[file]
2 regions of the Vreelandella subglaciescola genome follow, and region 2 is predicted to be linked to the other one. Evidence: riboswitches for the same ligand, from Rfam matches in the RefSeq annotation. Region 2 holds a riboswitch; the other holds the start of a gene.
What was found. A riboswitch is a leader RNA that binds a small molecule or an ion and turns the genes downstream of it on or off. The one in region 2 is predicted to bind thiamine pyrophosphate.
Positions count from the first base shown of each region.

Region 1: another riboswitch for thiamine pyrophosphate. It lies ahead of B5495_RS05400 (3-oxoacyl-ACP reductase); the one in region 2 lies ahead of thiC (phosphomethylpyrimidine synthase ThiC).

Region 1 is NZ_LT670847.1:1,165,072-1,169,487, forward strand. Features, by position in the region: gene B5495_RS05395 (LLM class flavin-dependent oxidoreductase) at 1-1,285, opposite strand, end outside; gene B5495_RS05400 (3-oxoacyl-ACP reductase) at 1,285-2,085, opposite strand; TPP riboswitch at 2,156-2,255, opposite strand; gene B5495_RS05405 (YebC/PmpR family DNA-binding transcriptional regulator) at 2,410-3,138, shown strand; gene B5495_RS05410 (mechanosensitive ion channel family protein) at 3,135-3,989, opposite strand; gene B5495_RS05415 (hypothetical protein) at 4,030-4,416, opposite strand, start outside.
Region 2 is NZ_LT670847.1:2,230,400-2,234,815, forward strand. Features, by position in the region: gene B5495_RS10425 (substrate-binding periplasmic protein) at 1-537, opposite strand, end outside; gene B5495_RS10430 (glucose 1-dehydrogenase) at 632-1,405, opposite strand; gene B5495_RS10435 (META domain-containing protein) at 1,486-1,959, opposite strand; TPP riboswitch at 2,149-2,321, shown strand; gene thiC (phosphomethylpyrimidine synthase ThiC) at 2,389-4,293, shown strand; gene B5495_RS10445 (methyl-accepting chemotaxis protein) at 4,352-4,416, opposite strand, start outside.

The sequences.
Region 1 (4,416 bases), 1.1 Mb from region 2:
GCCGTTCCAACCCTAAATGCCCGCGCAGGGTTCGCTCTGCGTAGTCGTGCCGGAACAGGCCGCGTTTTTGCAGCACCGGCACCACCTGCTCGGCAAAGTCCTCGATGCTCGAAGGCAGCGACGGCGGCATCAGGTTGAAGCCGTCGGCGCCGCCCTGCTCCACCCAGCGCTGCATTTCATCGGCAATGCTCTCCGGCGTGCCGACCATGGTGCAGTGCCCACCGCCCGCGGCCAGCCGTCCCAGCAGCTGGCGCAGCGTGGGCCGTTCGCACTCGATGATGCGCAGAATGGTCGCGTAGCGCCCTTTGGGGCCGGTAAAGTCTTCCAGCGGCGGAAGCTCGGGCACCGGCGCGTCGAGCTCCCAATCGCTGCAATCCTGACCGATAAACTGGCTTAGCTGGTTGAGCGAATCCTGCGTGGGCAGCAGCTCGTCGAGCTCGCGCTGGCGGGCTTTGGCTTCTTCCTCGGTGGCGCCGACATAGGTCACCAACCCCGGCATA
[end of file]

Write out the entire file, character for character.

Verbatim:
2 regions of the Vreelandella subglaciescola genome follow, and region 2 is predicted to be linked to the other one. Evidence: riboswitches for the same ligand, from Rfam matches in the RefSeq annotation. Region 2 holds a riboswitch; the other holds the start of a gene.
What was found. A riboswitch is a leader RNA that binds a small molecule or an ion and turns the genes downstream of it on or off. The one in region 2 is predicted to bind thiamine pyrophosphate.
Positions count from the first base shown of each region.

Region 1: another riboswitch for thiamine pyrophosphate. It lies ahead of B5495_RS05400 (3-oxoacyl-ACP reductase); the one in region 2 lies ahead of thiC (phosphomethylpyrimidine synthase ThiC).

Region 1 is NZ_LT670847.1:1,165,072-1,169,487, forward strand. Features, by position in the region: gene B5495_RS05395 (LLM class flavin-dependent oxidoreductase) at 1-1,285, opposite strand, end outside; gene B5495_RS05400 (3-oxoacyl-ACP reductase) at 1,285-2,085, opposite strand; TPP riboswitch at 2,156-2,255, opposite strand; gene B5495_RS05405 (YebC/PmpR family DNA-binding transcriptional regulator) at 2,410-3,138, shown strand; gene B5495_RS05410 (mechanosensitive ion channel family protein) at 3,135-3,989, opposite strand; gene B5495_RS05415 (hypothetical protein) at 4,030-4,416, opposite strand, start outside.
Region 2 is NZ_LT670847.1:2,230,400-2,234,815, forward strand. Features, by position in the region: gene B5495_RS10425 (substrate-binding periplasmic protein) at 1-537, opposite strand, end outside; gene B5495_RS10430 (glucose 1-dehydrogenase) at 632-1,405, opposite strand; gene B5495_RS10435 (META domain-containing protein) at 1,486-1,959, opposite strand; TPP riboswitch at 2,149-2,321, shown strand; gene thiC (phosphomethylpyrimidine synthase ThiC) at 2,389-4,293, shown strand; gene B5495_RS10445 (methyl-accepting chemotaxis protein) at 4,352-4,416, opposite strand, start outside.

The sequences.
Region 1 (4,416 bases), 1.1 Mb from region 2:
GCCGTTCCAACCCTAAATGCCCGCGCAGGGTTCGCTCTGCGTAGTCGTGCCGGAACAGGCCGCGTTTTTGCAGCACCGGCACCACCTGCTCGGCAAAGTCCTCGATGCTCGAAGGCAGCGACGGCGGCATCAGGTTGAAGCCGTCGGCGCCGCCCTGCTCCACCCAGCGCTGCATTTCATCGGCAATGCTCTCCGGCGTGCCGACCATGGTGCAGTGCCCACCGCCCGCGGCCAGCCGTCCCAGCAGCTGGCGCAGCGTGGGCCGTTCGCACTCGATGATGCGCAGAATGGTCGCGTAGCGCCCTTTGGGGCCGGTAAAGTCTTCCAGCGGCGGAAGCTCGGGCACCGGCGCGTCGAGCTCCCAATCGCTGCAATCCTGACCGATAAACTGGCTTAGCTGGTTGAGCGAATCCTGCGTGGGCAGCAGCTCGTCGAGCTCGCGCTGGCGGGCTTTGGCTTCTTCCTCGGTGGCGCCGACATAGGTCACCAACCCCGGCATA